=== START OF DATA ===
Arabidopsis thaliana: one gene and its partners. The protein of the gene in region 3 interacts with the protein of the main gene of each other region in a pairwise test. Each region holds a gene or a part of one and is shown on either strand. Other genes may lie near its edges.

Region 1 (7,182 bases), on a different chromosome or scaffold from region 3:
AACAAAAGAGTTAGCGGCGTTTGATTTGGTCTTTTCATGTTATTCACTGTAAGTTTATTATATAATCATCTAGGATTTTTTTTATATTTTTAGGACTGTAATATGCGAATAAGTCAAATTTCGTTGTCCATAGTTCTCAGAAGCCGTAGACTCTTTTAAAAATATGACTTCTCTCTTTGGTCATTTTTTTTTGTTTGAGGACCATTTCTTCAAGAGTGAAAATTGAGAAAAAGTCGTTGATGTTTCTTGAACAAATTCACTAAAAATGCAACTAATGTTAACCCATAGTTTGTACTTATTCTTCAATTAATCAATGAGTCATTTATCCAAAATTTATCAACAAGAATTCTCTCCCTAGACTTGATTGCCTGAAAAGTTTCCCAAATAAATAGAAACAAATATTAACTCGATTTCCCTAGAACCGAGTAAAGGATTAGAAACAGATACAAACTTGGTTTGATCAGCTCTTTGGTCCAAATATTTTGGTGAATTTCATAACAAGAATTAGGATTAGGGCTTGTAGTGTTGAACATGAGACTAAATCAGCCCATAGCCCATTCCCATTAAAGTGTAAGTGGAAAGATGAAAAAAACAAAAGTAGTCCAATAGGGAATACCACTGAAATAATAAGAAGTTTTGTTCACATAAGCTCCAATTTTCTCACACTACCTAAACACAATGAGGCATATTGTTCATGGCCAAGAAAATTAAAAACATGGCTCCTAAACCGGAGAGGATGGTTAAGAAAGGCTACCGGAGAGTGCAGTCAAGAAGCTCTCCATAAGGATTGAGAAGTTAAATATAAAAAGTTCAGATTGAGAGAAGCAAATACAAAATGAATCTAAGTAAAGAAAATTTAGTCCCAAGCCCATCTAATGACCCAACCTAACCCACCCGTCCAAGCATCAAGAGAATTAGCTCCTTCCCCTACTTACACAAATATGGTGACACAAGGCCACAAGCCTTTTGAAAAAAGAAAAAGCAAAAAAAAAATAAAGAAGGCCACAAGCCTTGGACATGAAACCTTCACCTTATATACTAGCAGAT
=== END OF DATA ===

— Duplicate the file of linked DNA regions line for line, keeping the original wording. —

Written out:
Arabidopsis thaliana: one gene and its partners. The protein of the gene in region 3 interacts with the protein of the main gene of each other region in a pairwise test. Each region holds a gene or a part of one and is shown on either strand. Other genes may lie near its edges.

Region 1 (7,182 bases), on a different chromosome or scaffold from region 3:
AACAAAAGAGTTAGCGGCGTTTGATTTGGTCTTTTCATGTTATTCACTGTAAGTTTATTATATAATCATCTAGGATTTTTTTTATATTTTTAGGACTGTAATATGCGAATAAGTCAAATTTCGTTGTCCATAGTTCTCAGAAGCCGTAGACTCTTTTAAAAATATGACTTCTCTCTTTGGTCATTTTTTTTTGTTTGAGGACCATTTCTTCAAGAGTGAAAATTGAGAAAAAGTCGTTGATGTTTCTTGAACAAATTCACTAAAAATGCAACTAATGTTAACCCATAGTTTGTACTTATTCTTCAATTAATCAATGAGTCATTTATCCAAAATTTATCAACAAGAATTCTCTCCCTAGACTTGATTGCCTGAAAAGTTTCCCAAATAAATAGAAACAAATATTAACTCGATTTCCCTAGAACCGAGTAAAGGATTAGAAACAGATACAAACTTGGTTTGATCAGCTCTTTGGTCCAAATATTTTGGTGAATTTCATAACAAGAATTAGGATTAGGGCTTGTAGTGTTGAACATGAGACTAAATCAGCCCATAGCCCATTCCCATTAAAGTGTAAGTGGAAAGATGAAAAAAACAAAAGTAGTCCAATAGGGAATACCACTGAAATAATAAGAAGTTTTGTTCACATAAGCTCCAATTTTCTCACACTACCTAAACACAATGAGGCATATTGTTCATGGCCAAGAAAATTAAAAACATGGCTCCTAAACCGGAGAGGATGGTTAAGAAAGGCTACCGGAGAGTGCAGTCAAGAAGCTCTCCATAAGGATTGAGAAGTTAAATATAAAAAGTTCAGATTGAGAGAAGCAAATACAAAATGAATCTAAGTAAAGAAAATTTAGTCCCAAGCCCATCTAATGACCCAACCTAACCCACCCGTCCAAGCATCAAGAGAATTAGCTCCTTCCCCTACTTACACAAATATGGTGACACAAGGCCACAAGCCTTTTGAAAAAAGAAAAAGCAAAAAAAAAATAAAGAAGGCCACAAGCCTTGGACATGAAACCTTCACCTTATATACTAGCAGAT